Writing Therapy

I could easily be reclined on the couch of some therapist staring up at the wall peppered with all of his or her framed accolades, pouring from my soul. I’m sure you could confess to having the same opportunity. But I have chosen writing as my therapy instead. Writing is therapeutic in ways that cannot be touched by a simple one-dimensional dialogue between two people. This is not to play down the benefits of a good therapist in any way. Everything has its place, but the writing effect pushes you to explore deeper like no other form of communication.

Everyone who writes will not become published writers. Most choose not to display publicly at all. But that’s the beauty of it; in private you can tap at a keyboard and vent everything from your subconscious, your mind and back again. There is no one analyzing your words and opinions. What you think or feel won’t be forgotten because unlike conversations, it is inked forever.

Getting the words on paper is a way to expose our demons and give voice to those things we cannot talk to others about; there is no judgmental eye, raised brow, no opportunity for any real retaliation unless we allow it into our space. In the solitude of our thoughts we can express ourselves uninhibited.

It is the crux of the social media craze, is it not? It’s like crank calling: anonymous, secretive, seductive and satisfying. It is the opportunity to behave cowardly while disguising it as bravery. People expel their opinions and expertise while hiding behind avatars of their pet schnauzers and their cousin’s babies because as a people, we want to be liked. To be disliked forces us to either find a new group of acceptors or stand alone. We are naturally social beings and our worth is often not intrinsic but based on what others think of us. When we write or vent in private it is a way to relieve ourselves without the repercussion of being disliked, judged or shunned.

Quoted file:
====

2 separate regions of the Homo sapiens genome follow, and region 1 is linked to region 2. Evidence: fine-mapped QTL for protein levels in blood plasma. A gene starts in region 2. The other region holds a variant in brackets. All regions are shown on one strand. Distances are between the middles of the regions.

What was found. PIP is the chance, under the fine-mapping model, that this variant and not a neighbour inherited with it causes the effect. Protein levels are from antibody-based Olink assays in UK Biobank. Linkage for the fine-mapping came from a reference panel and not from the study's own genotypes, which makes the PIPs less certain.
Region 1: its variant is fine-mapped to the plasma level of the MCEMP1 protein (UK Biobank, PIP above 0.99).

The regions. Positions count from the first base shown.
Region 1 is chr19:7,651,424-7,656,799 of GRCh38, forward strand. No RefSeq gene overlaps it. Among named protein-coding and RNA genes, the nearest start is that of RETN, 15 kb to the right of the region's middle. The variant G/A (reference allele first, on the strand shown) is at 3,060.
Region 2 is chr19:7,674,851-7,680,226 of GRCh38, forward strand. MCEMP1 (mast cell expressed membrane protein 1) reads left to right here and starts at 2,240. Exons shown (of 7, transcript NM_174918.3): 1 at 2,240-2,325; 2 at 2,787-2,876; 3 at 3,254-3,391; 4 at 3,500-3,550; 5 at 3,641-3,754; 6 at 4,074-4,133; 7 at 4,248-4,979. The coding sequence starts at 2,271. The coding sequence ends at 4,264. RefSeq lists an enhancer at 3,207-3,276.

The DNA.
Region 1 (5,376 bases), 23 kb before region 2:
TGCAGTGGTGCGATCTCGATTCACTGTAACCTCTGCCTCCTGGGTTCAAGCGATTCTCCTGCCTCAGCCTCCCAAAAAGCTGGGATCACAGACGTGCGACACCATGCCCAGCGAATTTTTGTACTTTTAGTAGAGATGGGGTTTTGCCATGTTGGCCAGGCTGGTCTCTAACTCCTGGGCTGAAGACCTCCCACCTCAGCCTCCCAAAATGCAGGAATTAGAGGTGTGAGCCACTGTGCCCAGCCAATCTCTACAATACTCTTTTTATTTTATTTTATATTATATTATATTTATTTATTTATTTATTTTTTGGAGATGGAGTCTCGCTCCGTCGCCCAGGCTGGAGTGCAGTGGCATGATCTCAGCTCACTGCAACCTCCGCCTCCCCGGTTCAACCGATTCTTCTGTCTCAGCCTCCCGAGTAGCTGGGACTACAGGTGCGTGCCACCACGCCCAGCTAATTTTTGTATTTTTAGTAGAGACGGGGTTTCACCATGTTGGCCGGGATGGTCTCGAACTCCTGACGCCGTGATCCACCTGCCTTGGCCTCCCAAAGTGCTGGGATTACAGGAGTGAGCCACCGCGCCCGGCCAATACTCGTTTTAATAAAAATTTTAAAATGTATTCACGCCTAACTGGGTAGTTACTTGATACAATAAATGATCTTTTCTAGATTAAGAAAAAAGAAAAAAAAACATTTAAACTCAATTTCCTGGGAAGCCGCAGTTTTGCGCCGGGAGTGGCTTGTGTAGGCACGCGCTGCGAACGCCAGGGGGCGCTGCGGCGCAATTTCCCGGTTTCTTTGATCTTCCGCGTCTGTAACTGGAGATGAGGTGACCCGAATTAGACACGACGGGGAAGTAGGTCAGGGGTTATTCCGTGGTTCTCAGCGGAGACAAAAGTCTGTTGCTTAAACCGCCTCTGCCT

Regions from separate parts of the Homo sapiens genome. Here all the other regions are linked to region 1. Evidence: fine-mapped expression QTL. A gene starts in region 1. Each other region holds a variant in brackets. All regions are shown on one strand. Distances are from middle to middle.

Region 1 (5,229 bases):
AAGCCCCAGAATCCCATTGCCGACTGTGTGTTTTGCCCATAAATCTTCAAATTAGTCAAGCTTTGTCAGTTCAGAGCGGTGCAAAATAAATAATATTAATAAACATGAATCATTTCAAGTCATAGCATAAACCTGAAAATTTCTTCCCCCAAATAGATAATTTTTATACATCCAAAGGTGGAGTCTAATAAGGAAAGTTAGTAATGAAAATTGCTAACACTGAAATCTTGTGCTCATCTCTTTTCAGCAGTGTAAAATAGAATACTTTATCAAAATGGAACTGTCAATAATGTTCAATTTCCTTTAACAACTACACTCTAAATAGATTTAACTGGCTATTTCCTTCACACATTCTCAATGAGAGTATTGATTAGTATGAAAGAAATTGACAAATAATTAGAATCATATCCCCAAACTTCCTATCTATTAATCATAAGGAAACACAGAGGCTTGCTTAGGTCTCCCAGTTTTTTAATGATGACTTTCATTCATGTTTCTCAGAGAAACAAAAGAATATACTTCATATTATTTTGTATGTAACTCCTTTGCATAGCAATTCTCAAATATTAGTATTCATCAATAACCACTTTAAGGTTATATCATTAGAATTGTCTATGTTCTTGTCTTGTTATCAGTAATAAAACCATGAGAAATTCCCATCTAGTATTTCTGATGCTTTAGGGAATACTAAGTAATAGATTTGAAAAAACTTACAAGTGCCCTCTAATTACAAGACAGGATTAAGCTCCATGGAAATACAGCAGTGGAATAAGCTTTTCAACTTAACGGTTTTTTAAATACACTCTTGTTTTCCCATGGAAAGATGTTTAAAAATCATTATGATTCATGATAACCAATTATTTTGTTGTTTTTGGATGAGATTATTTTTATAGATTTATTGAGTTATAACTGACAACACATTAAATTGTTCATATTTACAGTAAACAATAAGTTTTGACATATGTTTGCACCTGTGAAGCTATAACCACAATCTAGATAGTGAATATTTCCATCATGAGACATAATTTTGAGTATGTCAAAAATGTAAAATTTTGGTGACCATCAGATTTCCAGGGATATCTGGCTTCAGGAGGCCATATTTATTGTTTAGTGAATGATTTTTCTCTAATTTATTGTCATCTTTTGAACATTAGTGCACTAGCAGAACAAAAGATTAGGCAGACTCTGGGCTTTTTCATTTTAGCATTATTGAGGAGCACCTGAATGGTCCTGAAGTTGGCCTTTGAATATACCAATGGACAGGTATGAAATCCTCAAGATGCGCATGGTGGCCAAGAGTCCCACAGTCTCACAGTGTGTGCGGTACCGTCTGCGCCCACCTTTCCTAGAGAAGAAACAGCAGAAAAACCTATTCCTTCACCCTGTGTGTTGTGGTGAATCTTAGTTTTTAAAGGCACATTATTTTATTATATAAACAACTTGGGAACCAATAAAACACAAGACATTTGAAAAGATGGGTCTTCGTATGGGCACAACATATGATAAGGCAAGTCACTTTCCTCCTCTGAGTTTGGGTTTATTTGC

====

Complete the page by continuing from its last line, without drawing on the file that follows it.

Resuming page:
At its best writing is cleansing. It allows us to get it out, reveal truth, and express pain or pleasure, or purify by getting rid of that which is toxic, decaying or useless. And even when writing fiction and telling stories that are not our own, we see that we are all connected and in some way that story does belong to us.

Allowing our minds to explore the hidden and dark places has a way of exposing and then identifying. Sometimes putting a name or face to our pain helps us to resolve matters. Writing is therapeutic when it is for us, first.


About Dorcas Graham

I have been a professional writer for more than 20 years; primarily technical writing and freelance journalism. My passion for fiction writing brings me here. Now I have the opportunity to pursue what I love! My debut novel, In Three Days is now available on Amazon.com and Barnesandnoble.com. I'm happy to share this exciting journey with you. In addition to updates of what's happening, I will also add tidbits of information and writing tips I have learned along the way. I welcome your comments. Enjoy!
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